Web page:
Jurgen Klopp, who has breathed new life into Liverpool in his seven months in charge, would seal his place in the hearts of the club’s supporters if he pulls off victory over Sevilla in Wednesday’s Europa League final (9.45pm)
It would bring Liverpool’s first European trophy since the famous fightback against AC Milan in the Champions League final in Istanbul in 2005.
Klopp conjured up the spirit of that historic win in the extraordinary quarter-final performance over his former club Borussia Dortmund when the Reds turned a 3-1 halftime deficit in the second leg into a stunning 4-3 victory in stoppage time.
Sevilla, current holders, might be a different matter though. Klopp will be up against coach Unai Emery, whose side have won the last two editions of the tournament and hold a record four UEFA Cup/Europa League triumphs, all in the last decade.
Sevilla had an easier path to the final, beating Shakhtar Donetsk 5-3 on aggregate in the semis, although they needed a penalty shootout to overcome fellow Spaniards Athletic Bilbao in the last eight.
Sevilla have endured a disappointing domestic campaign, finishing seventh in La Liga and failing to win a single away game, the only team in Europe’s top five leagues to do so.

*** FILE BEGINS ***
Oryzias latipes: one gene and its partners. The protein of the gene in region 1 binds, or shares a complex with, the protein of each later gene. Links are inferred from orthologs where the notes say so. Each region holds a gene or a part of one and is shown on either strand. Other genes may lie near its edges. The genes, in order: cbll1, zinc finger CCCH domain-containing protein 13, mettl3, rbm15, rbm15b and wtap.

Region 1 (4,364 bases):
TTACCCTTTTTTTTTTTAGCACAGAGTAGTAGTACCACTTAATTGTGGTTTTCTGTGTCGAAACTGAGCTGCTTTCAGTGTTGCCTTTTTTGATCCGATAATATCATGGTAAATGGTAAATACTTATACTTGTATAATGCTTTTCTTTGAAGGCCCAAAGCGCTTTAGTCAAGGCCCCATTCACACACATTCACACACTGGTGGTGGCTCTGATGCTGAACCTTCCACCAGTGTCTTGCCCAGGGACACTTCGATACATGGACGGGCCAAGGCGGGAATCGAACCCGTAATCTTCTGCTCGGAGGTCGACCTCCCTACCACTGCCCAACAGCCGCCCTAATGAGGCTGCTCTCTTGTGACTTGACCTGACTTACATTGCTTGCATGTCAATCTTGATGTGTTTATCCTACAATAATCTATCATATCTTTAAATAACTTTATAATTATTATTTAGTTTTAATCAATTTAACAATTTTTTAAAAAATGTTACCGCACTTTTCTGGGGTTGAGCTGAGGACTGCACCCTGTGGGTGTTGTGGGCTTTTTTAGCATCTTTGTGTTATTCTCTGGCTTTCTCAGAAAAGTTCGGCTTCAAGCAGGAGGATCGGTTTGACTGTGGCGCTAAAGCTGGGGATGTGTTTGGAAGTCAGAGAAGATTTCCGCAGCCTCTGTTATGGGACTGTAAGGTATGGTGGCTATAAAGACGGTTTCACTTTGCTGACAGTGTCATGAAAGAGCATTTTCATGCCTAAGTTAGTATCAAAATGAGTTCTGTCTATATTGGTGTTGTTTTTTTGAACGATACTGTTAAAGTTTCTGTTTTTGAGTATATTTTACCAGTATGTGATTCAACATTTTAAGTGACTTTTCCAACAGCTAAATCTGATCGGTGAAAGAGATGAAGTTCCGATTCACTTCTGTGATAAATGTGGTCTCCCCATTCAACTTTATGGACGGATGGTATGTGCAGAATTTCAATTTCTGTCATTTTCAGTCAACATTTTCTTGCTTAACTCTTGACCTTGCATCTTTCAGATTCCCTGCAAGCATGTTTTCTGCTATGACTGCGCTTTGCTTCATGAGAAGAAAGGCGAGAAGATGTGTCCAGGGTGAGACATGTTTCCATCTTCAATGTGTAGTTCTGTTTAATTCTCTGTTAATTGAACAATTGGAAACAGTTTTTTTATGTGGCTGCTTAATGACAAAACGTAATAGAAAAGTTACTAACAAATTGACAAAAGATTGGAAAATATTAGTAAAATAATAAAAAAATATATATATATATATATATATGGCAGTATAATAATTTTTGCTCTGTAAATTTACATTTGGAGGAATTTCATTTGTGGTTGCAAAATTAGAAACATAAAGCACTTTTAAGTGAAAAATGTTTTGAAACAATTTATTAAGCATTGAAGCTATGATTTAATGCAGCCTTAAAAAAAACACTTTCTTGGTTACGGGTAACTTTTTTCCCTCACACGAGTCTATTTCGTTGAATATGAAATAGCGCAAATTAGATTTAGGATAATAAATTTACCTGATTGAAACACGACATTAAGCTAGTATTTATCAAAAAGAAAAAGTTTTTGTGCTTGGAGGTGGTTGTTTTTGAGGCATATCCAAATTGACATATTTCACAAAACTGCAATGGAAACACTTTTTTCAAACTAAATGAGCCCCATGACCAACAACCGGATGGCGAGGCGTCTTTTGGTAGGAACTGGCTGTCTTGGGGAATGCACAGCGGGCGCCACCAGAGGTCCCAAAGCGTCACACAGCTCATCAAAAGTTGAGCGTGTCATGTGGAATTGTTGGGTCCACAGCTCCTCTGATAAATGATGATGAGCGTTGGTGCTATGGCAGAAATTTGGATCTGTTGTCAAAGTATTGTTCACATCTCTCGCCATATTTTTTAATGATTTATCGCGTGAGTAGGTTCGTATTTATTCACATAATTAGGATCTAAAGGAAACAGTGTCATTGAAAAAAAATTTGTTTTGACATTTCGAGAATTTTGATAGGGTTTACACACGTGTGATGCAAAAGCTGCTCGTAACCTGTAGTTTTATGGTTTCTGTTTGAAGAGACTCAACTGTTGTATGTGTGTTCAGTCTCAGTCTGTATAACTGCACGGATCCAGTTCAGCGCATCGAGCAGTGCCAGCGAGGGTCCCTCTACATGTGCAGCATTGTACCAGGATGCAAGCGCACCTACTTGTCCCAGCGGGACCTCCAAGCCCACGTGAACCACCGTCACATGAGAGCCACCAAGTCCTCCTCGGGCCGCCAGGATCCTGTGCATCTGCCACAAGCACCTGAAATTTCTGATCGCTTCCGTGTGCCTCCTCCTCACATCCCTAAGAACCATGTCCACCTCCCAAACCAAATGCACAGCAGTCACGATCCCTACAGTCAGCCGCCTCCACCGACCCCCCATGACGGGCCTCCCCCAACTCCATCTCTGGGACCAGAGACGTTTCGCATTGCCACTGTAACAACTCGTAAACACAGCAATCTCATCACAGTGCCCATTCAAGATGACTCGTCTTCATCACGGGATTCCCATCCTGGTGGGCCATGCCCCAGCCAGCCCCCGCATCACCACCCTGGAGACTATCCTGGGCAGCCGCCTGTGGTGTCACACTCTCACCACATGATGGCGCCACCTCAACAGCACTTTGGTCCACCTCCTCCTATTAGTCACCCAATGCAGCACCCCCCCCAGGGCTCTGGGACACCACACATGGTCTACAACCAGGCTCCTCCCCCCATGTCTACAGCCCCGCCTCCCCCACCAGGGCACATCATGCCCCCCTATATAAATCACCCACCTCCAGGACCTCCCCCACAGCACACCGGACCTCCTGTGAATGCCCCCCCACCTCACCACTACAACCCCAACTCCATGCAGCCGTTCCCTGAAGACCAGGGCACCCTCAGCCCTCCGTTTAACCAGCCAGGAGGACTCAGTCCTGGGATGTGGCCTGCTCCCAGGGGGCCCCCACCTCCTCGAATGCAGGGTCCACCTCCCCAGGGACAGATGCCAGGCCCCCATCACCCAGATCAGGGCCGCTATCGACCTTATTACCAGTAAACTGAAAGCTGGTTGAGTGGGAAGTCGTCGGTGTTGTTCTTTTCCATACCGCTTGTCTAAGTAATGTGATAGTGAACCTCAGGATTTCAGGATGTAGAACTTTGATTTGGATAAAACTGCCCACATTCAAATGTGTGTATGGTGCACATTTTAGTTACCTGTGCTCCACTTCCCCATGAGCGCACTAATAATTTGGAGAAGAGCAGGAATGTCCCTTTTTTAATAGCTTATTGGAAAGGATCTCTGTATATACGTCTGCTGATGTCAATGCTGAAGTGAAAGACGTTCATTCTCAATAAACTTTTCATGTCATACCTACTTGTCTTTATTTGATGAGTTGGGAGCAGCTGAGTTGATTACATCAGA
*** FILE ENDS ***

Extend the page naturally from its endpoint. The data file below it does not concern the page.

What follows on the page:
Liverpool’s season has not been dissimilar.
Klopp’s team have ended in eighth place in the Premier League, their lowest finish since 2012.
The charismatic German has proved a master of the big occasion, however, knocking out Manchester United and Villarreal as well as Dortmund with his trademark game plan of high intensity pressing.
He will be looking for the same high octane performance against Sevilla.
“There will be challenges all over the pitch. There will be a lot of fight, for sure; you cannot win a cup with just a little bit of playing football,” Klopp told UEFA.com.
“You have to show that you’re really ready for the big moments.”
Klopp must decide whether to start with captain Jordan Henderson, who only returned from a knee injury by playing half an hour as a substitute in Sunday’s 1-1 draw at West Bromwich Albion.
Emery, who has no new injury concerns from the semi-final, is banking on his team’s mental resilience to become the first coach to win three consecutive Europa League trophies.
“The fact that this is our third consecutive final demonstrates how focused and hungry we have been to do well in the Europa League, and win it,” he said.
“That means competing – standing up to be counted throughout the 90 minutes.”